WPP chief Sorrell receives £23m incentive payout
Payout relates to performance between 2009 and 2013
WPP chief executive Martin Sorrell has consistently defended his pay. Photograph: Alan Betson
It’s been a tough 12 months for Sir Martin Sorrell, but £22.7 million(€27 million) in shares should help. Mr Sorrell, the chief executive of advertising group WPP, received 1.78 million in company shares last month under the company’s long-term incentive plan (LEAP).
In 2012, a shareholder revolt at his annual pay of £17.6 million led WPP to scrap the plan, but historic entitlements were not affected. The news comes 10 days after lower-than-expected margins triggered a sharp fall in WPP shares.
The LEAP payout referred to Mr Sorrell’s performance between 2009 and 2013. During that period WPP shareholders saw total returns of about 230 per cent.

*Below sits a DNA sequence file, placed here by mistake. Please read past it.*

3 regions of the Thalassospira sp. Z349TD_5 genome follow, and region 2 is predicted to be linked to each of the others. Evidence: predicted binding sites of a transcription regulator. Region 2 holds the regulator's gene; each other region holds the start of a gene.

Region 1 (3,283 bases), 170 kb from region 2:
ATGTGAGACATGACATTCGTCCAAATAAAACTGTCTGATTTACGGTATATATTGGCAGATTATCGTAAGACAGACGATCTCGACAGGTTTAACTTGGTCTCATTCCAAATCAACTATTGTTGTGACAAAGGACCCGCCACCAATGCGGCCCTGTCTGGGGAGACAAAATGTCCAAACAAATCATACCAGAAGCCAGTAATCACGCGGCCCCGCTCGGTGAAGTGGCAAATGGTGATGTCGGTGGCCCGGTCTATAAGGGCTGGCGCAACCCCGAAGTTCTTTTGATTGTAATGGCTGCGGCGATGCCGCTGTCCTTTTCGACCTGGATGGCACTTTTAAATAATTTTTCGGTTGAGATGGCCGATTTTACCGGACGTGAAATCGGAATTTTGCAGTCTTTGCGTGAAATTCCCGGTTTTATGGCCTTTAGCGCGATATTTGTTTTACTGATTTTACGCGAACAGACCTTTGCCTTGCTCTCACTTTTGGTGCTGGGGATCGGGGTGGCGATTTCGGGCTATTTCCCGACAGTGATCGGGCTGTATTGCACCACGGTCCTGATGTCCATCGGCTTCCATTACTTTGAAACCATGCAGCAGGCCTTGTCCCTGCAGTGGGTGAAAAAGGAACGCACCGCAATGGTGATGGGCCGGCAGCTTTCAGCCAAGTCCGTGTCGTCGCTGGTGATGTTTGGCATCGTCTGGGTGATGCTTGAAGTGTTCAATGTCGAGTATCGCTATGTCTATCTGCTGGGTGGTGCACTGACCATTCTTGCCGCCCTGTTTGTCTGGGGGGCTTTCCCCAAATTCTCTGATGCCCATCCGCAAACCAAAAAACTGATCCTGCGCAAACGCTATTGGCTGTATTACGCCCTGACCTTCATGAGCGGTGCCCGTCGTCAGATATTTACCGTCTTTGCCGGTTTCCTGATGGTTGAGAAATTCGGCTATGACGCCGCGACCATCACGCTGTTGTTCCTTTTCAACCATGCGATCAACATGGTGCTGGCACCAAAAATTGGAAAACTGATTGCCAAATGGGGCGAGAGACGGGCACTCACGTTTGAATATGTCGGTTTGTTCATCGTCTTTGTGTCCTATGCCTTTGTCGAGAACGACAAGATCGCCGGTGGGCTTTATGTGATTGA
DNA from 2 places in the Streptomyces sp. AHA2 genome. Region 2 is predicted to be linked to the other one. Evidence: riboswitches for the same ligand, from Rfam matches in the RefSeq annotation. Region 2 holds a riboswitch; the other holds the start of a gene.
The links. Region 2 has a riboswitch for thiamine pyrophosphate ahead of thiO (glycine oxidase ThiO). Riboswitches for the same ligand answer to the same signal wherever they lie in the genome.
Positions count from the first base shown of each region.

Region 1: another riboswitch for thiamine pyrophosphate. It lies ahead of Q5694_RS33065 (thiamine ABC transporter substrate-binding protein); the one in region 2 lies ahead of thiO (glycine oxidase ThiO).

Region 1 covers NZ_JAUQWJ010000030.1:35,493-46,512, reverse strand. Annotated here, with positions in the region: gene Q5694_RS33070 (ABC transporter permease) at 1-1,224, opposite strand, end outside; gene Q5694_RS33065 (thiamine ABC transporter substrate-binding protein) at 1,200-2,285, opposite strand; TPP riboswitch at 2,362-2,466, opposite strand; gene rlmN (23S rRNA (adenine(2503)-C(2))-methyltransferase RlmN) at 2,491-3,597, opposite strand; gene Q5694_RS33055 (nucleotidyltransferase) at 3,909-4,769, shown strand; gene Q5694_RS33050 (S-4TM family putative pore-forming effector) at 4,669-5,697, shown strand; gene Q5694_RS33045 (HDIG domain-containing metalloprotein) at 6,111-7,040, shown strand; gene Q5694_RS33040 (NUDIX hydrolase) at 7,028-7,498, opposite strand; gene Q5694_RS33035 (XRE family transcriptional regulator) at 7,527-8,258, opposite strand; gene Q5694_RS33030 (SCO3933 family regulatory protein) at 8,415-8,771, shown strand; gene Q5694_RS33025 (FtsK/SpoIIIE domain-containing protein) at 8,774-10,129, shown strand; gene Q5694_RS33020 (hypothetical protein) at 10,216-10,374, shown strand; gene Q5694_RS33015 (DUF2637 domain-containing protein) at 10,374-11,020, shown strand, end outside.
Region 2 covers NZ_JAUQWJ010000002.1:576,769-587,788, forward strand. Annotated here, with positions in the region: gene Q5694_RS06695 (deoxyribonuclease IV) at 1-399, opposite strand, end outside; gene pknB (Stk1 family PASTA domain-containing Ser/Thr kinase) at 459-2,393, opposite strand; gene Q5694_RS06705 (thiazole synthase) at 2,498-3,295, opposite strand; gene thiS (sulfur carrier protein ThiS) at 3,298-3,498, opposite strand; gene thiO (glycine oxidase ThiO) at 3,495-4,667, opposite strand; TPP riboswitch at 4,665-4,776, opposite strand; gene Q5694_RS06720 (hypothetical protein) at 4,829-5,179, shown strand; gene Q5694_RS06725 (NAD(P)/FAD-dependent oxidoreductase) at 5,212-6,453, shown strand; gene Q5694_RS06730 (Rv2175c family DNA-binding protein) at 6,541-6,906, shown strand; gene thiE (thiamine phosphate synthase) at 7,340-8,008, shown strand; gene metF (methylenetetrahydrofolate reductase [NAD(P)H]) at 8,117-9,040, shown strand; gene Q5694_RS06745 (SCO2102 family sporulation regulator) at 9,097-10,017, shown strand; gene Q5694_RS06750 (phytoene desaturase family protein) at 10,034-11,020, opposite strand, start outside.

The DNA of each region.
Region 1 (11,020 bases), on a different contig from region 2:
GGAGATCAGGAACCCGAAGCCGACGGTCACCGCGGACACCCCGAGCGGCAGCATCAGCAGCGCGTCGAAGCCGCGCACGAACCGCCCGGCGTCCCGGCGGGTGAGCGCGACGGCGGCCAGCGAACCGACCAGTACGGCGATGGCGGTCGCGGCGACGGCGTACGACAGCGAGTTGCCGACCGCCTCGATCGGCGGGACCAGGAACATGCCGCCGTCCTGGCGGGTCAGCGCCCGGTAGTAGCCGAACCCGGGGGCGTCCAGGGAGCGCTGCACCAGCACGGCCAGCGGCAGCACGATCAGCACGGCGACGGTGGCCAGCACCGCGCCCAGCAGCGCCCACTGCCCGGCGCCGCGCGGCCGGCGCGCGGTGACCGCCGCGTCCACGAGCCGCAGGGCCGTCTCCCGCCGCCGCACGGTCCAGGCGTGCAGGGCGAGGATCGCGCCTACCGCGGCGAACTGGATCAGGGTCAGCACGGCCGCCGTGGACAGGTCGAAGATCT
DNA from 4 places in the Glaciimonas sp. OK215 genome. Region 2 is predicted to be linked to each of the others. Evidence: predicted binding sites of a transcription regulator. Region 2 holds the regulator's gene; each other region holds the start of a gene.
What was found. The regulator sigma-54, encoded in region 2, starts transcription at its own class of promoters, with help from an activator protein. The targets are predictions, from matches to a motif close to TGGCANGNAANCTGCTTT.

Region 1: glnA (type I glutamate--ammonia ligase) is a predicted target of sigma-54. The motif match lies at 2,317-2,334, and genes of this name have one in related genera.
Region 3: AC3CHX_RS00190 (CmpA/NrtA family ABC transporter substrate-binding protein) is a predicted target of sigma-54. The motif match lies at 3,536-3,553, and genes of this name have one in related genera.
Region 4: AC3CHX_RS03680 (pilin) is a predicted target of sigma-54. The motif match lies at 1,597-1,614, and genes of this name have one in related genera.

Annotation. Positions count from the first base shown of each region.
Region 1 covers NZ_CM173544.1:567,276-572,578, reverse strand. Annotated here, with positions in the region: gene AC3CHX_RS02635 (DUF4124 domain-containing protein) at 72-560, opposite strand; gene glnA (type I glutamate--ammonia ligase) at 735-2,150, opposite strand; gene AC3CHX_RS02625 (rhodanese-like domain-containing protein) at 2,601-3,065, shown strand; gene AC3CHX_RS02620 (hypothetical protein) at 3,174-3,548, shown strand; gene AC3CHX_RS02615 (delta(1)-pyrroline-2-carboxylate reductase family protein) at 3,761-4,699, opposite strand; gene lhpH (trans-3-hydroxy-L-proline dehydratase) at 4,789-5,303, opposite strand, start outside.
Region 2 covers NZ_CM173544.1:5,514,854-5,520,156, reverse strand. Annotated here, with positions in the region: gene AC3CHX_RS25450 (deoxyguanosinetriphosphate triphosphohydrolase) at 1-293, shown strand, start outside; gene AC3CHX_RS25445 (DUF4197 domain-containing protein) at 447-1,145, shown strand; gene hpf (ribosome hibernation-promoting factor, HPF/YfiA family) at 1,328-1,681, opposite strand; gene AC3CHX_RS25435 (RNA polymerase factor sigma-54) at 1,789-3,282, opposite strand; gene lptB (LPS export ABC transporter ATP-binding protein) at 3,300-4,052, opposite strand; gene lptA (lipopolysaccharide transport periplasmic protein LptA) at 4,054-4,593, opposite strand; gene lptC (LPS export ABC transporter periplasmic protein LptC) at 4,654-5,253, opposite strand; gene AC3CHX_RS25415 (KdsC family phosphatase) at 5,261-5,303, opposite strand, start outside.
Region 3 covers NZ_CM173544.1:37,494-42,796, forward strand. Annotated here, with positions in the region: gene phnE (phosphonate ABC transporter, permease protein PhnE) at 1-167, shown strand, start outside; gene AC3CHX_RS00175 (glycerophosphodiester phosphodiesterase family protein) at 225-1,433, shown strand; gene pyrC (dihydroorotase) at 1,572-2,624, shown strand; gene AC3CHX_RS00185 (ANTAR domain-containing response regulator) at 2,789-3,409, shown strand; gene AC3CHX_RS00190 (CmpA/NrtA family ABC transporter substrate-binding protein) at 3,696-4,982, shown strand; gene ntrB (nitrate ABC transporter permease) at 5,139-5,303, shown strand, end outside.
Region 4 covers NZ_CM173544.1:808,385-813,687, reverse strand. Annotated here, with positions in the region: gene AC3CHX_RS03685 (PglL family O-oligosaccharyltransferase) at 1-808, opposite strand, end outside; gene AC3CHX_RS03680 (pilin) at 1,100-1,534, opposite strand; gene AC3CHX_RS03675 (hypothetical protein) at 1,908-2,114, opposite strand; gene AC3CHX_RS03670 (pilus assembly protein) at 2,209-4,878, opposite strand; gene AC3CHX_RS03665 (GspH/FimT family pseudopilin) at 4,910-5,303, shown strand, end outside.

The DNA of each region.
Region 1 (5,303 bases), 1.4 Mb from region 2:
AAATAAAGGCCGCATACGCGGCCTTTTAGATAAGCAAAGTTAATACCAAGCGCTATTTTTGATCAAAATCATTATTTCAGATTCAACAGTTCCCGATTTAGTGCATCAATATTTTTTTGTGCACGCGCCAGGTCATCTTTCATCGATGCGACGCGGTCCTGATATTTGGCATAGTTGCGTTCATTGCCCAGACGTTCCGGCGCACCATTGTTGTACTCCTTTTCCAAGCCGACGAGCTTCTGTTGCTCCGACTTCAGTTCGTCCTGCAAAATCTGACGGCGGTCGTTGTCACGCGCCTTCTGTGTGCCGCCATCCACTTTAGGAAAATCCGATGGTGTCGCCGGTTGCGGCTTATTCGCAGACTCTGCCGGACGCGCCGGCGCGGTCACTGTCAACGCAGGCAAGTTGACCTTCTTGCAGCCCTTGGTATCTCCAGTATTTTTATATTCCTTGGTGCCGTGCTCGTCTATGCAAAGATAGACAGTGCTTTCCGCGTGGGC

That was better than the performance of rival Omnicom, whose total returns were 180 per cent, but worse than those of Publicis, whose shareholders were up more than two and half times.
Mr Sorrell, who also received £5 million in shares recently under a separate entitlement, has consistently defended his pay. “I find the controversy over my compensation deeply disturbing,” he wrote in the FT in 2012.
“The board’s compensation decisions . . . are competitively fair against our big US and French competitors, which we consistently outperform.”
A merger between Omnicom and Publicis, which is expected to be completed this year, would displace WPP as the largest marketing services group by revenues.
– (Copyright The Financial Times Limited 2014)